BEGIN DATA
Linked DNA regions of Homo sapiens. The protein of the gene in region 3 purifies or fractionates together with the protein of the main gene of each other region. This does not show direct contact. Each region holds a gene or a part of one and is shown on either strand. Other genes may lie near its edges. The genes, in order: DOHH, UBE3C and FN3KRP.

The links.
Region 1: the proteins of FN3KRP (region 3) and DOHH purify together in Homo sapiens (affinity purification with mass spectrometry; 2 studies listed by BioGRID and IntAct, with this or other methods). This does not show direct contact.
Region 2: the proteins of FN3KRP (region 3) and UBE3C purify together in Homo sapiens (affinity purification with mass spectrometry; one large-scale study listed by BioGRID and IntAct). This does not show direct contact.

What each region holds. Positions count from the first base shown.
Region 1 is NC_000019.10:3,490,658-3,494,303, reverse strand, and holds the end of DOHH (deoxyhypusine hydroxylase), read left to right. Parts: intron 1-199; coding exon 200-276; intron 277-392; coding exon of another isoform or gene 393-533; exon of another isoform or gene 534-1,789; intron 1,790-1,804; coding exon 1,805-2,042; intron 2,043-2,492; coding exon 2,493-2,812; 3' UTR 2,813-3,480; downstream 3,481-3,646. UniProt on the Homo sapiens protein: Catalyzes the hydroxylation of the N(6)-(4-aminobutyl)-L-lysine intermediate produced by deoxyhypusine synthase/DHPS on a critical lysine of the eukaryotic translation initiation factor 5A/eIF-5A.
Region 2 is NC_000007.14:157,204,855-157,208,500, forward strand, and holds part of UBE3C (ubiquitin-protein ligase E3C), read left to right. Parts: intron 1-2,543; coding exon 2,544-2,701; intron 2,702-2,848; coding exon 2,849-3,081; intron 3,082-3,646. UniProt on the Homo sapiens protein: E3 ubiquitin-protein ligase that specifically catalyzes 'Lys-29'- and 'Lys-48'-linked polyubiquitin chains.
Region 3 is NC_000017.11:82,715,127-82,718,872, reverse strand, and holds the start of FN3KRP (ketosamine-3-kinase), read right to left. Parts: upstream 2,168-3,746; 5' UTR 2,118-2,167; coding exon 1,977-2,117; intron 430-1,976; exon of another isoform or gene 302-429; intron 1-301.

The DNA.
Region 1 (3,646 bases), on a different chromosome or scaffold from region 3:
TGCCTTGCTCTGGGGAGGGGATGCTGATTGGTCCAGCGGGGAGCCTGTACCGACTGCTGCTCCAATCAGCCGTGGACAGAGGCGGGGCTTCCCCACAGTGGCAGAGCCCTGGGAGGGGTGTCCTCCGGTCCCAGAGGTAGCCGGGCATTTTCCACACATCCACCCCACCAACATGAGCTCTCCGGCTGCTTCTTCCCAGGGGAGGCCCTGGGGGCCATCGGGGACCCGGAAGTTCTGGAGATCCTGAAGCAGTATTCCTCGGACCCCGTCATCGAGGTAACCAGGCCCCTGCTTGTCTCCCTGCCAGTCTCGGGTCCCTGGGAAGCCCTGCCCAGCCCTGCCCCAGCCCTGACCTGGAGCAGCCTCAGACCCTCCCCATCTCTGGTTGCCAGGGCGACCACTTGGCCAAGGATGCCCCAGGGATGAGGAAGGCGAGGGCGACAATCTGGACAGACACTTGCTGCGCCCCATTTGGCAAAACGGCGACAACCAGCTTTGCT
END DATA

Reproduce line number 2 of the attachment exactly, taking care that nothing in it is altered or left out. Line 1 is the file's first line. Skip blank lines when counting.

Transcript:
The links.